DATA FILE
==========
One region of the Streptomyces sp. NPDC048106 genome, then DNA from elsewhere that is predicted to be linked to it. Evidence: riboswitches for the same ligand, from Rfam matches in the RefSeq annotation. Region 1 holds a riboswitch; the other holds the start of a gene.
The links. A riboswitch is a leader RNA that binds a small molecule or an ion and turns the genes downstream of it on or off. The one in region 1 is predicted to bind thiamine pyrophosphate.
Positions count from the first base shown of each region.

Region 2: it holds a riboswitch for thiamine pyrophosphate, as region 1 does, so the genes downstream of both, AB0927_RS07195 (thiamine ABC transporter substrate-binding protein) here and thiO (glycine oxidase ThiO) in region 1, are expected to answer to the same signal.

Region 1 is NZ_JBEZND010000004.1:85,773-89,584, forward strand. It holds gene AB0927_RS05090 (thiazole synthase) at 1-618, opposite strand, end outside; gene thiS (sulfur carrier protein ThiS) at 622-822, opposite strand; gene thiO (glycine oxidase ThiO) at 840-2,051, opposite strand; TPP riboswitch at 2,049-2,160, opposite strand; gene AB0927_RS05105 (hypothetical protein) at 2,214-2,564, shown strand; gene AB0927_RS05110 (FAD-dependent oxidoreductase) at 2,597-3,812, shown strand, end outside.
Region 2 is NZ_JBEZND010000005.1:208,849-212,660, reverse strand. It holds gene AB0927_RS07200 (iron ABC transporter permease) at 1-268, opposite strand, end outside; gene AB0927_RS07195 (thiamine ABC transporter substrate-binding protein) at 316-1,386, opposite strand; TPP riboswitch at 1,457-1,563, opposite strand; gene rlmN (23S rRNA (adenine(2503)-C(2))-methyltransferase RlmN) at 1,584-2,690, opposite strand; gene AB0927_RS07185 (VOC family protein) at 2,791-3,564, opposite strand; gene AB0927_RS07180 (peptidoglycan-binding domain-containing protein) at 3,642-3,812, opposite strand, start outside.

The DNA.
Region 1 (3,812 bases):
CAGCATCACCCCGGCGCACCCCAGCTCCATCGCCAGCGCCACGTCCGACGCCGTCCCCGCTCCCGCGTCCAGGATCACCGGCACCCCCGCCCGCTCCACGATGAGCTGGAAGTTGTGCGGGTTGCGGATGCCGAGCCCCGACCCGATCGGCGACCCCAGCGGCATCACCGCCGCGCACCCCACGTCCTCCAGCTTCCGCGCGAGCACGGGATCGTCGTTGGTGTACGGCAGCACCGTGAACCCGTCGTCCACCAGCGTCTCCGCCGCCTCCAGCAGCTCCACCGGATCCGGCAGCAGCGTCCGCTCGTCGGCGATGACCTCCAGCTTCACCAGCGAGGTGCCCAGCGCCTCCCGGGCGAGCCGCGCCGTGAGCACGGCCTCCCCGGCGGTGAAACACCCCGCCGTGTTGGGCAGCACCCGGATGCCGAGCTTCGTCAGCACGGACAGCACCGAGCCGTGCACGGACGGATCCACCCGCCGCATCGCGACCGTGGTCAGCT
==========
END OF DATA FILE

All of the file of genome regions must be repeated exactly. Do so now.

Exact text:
One region of the Streptomyces sp. NPDC048106 genome, then DNA from elsewhere that is predicted to be linked to it. Evidence: riboswitches for the same ligand, from Rfam matches in the RefSeq annotation. Region 1 holds a riboswitch; the other holds the start of a gene.
The links. A riboswitch is a leader RNA that binds a small molecule or an ion and turns the genes downstream of it on or off. The one in region 1 is predicted to bind thiamine pyrophosphate.
Positions count from the first base shown of each region.

Region 2: it holds a riboswitch for thiamine pyrophosphate, as region 1 does, so the genes downstream of both, AB0927_RS07195 (thiamine ABC transporter substrate-binding protein) here and thiO (glycine oxidase ThiO) in region 1, are expected to answer to the same signal.

Region 1 is NZ_JBEZND010000004.1:85,773-89,584, forward strand. It holds gene AB0927_RS05090 (thiazole synthase) at 1-618, opposite strand, end outside; gene thiS (sulfur carrier protein ThiS) at 622-822, opposite strand; gene thiO (glycine oxidase ThiO) at 840-2,051, opposite strand; TPP riboswitch at 2,049-2,160, opposite strand; gene AB0927_RS05105 (hypothetical protein) at 2,214-2,564, shown strand; gene AB0927_RS05110 (FAD-dependent oxidoreductase) at 2,597-3,812, shown strand, end outside.
Region 2 is NZ_JBEZND010000005.1:208,849-212,660, reverse strand. It holds gene AB0927_RS07200 (iron ABC transporter permease) at 1-268, opposite strand, end outside; gene AB0927_RS07195 (thiamine ABC transporter substrate-binding protein) at 316-1,386, opposite strand; TPP riboswitch at 1,457-1,563, opposite strand; gene rlmN (23S rRNA (adenine(2503)-C(2))-methyltransferase RlmN) at 1,584-2,690, opposite strand; gene AB0927_RS07185 (VOC family protein) at 2,791-3,564, opposite strand; gene AB0927_RS07180 (peptidoglycan-binding domain-containing protein) at 3,642-3,812, opposite strand, start outside.

The DNA.
Region 1 (3,812 bases):
CAGCATCACCCCGGCGCACCCCAGCTCCATCGCCAGCGCCACGTCCGACGCCGTCCCCGCTCCCGCGTCCAGGATCACCGGCACCCCCGCCCGCTCCACGATGAGCTGGAAGTTGTGCGGGTTGCGGATGCCGAGCCCCGACCCGATCGGCGACCCCAGCGGCATCACCGCCGCGCACCCCACGTCCTCCAGCTTCCGCGCGAGCACGGGATCGTCGTTGGTGTACGGCAGCACCGTGAACCCGTCGTCCACCAGCGTCTCCGCCGCCTCCAGCAGCTCCACCGGATCCGGCAGCAGCGTCCGCTCGTCGGCGATGACCTCCAGCTTCACCAGCGAGGTGCCCAGCGCCTCCCGGGCGAGCCGCGCCGTGAGCACGGCCTCCCCGGCGGTGAAACACCCCGCCGTGTTGGGCAGCACCCGGATGCCGAGCTTCGTCAGCACGGACAGCACCGAGCCGTGCACGGACGGATCCACCCGCCGCATCGCGACCGTGGTCAGCT